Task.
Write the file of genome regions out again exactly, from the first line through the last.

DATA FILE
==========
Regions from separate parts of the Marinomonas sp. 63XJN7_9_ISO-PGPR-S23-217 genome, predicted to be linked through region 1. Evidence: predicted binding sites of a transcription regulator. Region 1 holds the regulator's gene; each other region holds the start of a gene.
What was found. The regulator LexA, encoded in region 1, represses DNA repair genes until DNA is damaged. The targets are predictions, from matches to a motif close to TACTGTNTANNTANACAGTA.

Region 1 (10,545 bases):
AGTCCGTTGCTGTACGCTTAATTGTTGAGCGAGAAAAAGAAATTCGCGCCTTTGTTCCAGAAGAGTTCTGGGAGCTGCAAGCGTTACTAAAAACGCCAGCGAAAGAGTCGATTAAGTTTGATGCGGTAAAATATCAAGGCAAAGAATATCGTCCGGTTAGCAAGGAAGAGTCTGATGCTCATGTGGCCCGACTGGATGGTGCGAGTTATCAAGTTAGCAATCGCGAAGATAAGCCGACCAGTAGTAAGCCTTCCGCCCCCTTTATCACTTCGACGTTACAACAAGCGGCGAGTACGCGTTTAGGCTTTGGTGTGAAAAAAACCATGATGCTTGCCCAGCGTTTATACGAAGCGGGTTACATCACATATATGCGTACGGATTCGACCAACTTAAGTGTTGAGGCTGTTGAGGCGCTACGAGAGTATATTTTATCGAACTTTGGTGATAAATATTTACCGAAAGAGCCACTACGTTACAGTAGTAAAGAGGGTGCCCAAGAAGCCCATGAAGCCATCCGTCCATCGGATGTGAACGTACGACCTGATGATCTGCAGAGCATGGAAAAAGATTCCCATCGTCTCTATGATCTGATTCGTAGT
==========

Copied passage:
Regions from separate parts of the Marinomonas sp. 63XJN7_9_ISO-PGPR-S23-217 genome, predicted to be linked through region 1. Evidence: predicted binding sites of a transcription regulator. Region 1 holds the regulator's gene; each other region holds the start of a gene.
What was found. The regulator LexA, encoded in region 1, represses DNA repair genes until DNA is damaged. The targets are predictions, from matches to a motif close to TACTGTNTANNTANACAGTA.

Region 1 (10,545 bases):
AGTCCGTTGCTGTACGCTTAATTGTTGAGCGAGAAAAAGAAATTCGCGCCTTTGTTCCAGAAGAGTTCTGGGAGCTGCAAGCGTTACTAAAAACGCCAGCGAAAGAGTCGATTAAGTTTGATGCGGTAAAATATCAAGGCAAAGAATATCGTCCGGTTAGCAAGGAAGAGTCTGATGCTCATGTGGCCCGACTGGATGGTGCGAGTTATCAAGTTAGCAATCGCGAAGATAAGCCGACCAGTAGTAAGCCTTCCGCCCCCTTTATCACTTCGACGTTACAACAAGCGGCGAGTACGCGTTTAGGCTTTGGTGTGAAAAAAACCATGATGCTTGCCCAGCGTTTATACGAAGCGGGTTACATCACATATATGCGTACGGATTCGACCAACTTAAGTGTTGAGGCTGTTGAGGCGCTACGAGAGTATATTTTATCGAACTTTGGTGATAAATATTTACCGAAAGAGCCACTACGTTACAGTAGTAAAGAGGGTGCCCAAGAAGCCCATGAAGCCATCCGTCCATCGGATGTGAACGTACGACCTGATGATCTGCAGAGCATGGAAAAAGATTCCCATCGTCTCTATGATCTGATTCGTAGT